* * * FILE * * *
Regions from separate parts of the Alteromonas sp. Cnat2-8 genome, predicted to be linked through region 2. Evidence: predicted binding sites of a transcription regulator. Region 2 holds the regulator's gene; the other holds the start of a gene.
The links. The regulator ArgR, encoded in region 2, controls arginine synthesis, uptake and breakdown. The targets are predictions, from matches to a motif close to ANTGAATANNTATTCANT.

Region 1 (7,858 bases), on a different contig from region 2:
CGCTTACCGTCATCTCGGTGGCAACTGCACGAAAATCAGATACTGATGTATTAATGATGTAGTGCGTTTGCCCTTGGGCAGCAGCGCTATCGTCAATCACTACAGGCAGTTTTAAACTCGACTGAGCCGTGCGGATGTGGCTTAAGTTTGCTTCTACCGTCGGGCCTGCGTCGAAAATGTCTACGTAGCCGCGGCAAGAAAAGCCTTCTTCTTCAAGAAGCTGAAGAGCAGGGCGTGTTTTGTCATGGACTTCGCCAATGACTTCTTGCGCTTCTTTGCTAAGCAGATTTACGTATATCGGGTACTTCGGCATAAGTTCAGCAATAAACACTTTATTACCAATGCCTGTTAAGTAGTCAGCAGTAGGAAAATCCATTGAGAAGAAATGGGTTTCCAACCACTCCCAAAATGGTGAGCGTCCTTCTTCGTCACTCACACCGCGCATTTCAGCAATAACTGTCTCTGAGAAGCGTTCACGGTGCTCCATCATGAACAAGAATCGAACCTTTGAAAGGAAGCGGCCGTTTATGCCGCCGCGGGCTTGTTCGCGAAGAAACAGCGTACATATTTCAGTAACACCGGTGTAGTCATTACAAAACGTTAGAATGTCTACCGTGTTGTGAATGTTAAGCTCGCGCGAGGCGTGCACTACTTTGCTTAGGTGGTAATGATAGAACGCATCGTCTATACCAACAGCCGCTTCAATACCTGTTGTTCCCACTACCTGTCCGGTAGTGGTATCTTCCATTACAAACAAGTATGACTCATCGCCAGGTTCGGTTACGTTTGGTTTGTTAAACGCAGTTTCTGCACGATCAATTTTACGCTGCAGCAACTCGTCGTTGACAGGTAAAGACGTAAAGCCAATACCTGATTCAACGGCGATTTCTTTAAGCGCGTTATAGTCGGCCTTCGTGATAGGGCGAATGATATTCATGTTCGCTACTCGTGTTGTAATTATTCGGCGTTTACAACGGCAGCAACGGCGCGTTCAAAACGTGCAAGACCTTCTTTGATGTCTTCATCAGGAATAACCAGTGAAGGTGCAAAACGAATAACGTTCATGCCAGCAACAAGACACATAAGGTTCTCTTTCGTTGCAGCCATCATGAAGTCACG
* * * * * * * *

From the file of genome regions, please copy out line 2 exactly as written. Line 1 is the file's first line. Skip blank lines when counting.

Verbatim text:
The links. The regulator ArgR, encoded in region 2, controls arginine synthesis, uptake and breakdown. The targets are predictions, from matches to a motif close to ANTGAATANNTATTCANT.